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Trump’s Document Stash Put American Lives at Risk
The Mar-a-Lago documents included information on ‘Special Access Programs,’ the release of which could endanger American military and intelligence personnel.
THE CLASSIFIEDS DOCUMENTS THAT Donald Trump is charged with mishandling were marked “SECRET” or “TOP SECRET,” the highest classification we afford our nation’s secrets. By definition, the uncontrolled release of that information could be expected to cause “serious” or “exceptionally grave” damage (respectively) to our national security. As bad as that sounds, it gets worse: According to the indictment against Trump, eight of the TOP SECRET documents may have had information about or derived from so-called Special Access Programs (SAPs). The sensitivity of these documents was so great that prosecutors were obliged to redact even the codewords on the documents. The implication is that even publicly acknowledging the codenames of these projects, without discussing their operations at all, was deemed a great security risk.
These included documents about the nuclear capabilities of another country, military attacks by a foreign country, the military capabilities of a foreign country, the timeline and details of an attack in a foreign country, the regional military activity of a foreign country, the military activity of foreign countries and the United States, and military activity in a foreign country.
And as sensitive as the subjects of those documents are, what was really put at risk by our former commander-in-chief were the nation’s most sensitive activities and information derived from them.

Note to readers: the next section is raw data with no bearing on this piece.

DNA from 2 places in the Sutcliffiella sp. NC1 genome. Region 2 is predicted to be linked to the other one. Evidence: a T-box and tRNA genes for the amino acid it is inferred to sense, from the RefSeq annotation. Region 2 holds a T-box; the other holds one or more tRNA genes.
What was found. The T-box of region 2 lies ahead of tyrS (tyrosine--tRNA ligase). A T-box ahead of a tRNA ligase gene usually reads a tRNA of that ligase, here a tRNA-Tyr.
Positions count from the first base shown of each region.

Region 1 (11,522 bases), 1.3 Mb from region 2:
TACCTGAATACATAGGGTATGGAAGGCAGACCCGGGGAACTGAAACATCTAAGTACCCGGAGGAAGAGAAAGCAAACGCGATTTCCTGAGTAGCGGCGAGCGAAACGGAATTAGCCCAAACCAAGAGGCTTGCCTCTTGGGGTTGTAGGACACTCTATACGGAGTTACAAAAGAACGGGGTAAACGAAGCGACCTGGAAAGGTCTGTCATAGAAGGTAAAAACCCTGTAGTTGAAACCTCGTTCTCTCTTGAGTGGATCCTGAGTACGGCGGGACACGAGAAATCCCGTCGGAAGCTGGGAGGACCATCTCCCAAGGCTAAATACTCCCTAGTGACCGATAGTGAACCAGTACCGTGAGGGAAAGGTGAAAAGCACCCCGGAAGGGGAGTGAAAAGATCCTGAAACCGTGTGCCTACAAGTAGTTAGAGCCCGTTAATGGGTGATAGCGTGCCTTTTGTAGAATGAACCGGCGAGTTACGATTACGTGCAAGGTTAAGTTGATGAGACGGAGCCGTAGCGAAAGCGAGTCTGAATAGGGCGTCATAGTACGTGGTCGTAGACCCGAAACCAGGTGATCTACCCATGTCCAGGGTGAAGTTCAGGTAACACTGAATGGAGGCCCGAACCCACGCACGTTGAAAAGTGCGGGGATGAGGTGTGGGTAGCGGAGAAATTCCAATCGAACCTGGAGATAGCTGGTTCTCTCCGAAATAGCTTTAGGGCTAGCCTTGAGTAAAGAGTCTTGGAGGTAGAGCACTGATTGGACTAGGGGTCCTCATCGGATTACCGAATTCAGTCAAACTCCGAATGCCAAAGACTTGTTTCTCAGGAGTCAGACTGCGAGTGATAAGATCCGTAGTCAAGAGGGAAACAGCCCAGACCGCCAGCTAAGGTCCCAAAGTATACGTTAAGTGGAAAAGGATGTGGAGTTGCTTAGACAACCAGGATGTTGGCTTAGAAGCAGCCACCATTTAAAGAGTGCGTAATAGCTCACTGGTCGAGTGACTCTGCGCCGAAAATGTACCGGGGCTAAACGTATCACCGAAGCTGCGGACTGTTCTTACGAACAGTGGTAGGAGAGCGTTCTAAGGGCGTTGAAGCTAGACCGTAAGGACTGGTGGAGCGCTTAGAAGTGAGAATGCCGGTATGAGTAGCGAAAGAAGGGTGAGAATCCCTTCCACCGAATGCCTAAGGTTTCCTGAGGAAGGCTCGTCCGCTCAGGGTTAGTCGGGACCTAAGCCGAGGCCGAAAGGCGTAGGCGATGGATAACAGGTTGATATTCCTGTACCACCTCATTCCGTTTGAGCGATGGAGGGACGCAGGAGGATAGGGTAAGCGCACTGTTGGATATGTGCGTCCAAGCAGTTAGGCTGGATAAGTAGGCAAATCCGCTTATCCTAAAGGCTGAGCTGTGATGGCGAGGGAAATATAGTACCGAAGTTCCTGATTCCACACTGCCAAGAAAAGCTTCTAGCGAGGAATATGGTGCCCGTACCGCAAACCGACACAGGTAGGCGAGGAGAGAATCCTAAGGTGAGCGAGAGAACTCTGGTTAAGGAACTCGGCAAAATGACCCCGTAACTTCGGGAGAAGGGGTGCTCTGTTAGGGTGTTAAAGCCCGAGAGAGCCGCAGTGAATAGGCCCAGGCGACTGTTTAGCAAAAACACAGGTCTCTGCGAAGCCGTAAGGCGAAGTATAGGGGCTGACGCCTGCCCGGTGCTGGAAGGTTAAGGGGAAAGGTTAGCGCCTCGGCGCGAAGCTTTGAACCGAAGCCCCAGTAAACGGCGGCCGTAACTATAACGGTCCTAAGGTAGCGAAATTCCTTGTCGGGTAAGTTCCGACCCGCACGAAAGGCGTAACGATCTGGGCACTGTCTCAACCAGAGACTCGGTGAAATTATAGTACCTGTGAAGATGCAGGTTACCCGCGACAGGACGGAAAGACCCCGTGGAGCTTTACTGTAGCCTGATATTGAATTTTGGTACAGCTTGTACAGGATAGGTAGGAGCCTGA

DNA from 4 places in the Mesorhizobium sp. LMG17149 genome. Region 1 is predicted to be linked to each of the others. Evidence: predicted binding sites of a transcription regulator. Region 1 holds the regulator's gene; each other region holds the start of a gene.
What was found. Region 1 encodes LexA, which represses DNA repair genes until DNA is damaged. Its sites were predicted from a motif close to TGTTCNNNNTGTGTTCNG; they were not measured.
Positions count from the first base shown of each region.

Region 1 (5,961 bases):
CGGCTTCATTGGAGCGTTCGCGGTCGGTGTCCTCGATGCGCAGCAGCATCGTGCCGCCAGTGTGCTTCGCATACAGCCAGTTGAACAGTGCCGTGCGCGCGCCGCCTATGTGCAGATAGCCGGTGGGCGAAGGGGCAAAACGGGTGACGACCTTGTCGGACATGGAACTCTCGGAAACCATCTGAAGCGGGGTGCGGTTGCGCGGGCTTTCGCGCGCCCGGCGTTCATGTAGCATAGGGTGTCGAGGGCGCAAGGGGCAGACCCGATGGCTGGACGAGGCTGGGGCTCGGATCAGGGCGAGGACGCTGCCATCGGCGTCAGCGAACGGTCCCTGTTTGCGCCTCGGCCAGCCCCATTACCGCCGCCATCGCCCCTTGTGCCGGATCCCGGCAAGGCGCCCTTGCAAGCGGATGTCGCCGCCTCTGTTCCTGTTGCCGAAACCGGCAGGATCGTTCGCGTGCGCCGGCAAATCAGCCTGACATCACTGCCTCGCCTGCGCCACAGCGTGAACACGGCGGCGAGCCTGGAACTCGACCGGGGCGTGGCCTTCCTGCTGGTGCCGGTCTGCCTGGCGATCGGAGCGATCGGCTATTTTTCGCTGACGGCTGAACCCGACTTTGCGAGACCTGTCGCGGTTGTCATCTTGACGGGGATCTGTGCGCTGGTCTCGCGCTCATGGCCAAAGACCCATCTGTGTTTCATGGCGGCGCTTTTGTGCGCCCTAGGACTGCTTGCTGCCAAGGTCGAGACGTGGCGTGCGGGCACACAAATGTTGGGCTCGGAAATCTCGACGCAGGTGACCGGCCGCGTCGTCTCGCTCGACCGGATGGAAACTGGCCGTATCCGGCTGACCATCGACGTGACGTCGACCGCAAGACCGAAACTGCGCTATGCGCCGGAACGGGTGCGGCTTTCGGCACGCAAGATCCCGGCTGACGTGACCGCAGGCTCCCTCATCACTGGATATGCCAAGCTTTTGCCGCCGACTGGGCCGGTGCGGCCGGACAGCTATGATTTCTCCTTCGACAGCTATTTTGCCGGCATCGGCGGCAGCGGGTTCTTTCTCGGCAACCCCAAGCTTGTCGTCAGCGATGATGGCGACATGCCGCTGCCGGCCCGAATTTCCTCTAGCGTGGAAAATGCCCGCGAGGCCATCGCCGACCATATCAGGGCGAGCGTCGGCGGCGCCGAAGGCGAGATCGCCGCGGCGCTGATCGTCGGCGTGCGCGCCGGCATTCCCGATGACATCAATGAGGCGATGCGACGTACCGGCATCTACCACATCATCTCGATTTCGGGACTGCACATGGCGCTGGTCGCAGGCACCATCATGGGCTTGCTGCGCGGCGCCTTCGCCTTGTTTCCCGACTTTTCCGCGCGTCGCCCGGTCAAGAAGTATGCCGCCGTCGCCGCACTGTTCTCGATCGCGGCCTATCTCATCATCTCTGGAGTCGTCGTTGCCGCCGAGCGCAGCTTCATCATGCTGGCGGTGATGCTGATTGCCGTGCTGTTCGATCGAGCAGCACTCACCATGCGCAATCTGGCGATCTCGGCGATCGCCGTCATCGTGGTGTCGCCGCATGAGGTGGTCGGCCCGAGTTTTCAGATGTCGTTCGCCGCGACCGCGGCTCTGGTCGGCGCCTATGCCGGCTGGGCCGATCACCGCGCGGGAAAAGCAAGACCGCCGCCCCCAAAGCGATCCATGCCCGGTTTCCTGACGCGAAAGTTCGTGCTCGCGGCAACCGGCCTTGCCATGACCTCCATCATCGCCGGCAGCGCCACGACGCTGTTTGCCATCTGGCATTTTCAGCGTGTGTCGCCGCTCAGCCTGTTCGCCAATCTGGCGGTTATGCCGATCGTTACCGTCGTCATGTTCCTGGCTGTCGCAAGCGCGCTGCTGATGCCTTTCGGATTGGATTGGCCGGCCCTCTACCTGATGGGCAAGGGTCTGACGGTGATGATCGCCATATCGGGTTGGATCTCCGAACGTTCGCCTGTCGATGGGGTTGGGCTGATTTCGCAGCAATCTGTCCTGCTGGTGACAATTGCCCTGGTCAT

Broadly defined in Executive Order 13526, which governs classification, an SAP is “a program established for a specific class of classified information that imposes safeguarding and access requirements exceeding those normally required for information at the same classification level.” These are programs or activities so sensitive they require enhanced safeguards and the strictest access requirements. Even those who go through the arduous and sometimes years-long process of obtaining a Top Secret clearance often require additional security adjudication for to gain access to SAPs. Details of SAPs are usually limited to the bare minimum number of people with a “need to know.” Some are divided into several compartments with individuals given access only to those compartments requiring their expertise or knowledge; only a select few—a dozen or so, maybe fewer—might have access to the totality of the SAP.
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The original SAPs, referred to historically as “black programs,” often focused on sensitive acquisition projects in the Department of Defense, such as the development of stealth fighter aircraft or spaceborne collection platforms. Today there are three categories of SAPs. Acquisition SAPs protect the “research, development, testing, modification, and evaluation or procurement” of new systems—state-of-the-art weapons systems and platforms, for example. This information is so highly safeguarded because it can describe not only what our most advanced technologies can do, but also potentially what they can’t do. The risks to national security, if America’s adversaries and enemies were to learn how to evade reconnaissance satellites, find our nuclear submarines in the ocean depths, or shoot our planes out of the sky, would be immense. Even in the best of circumstances, the resources now being spent to determine if these programs were compromised are resources lost to new efforts or activities.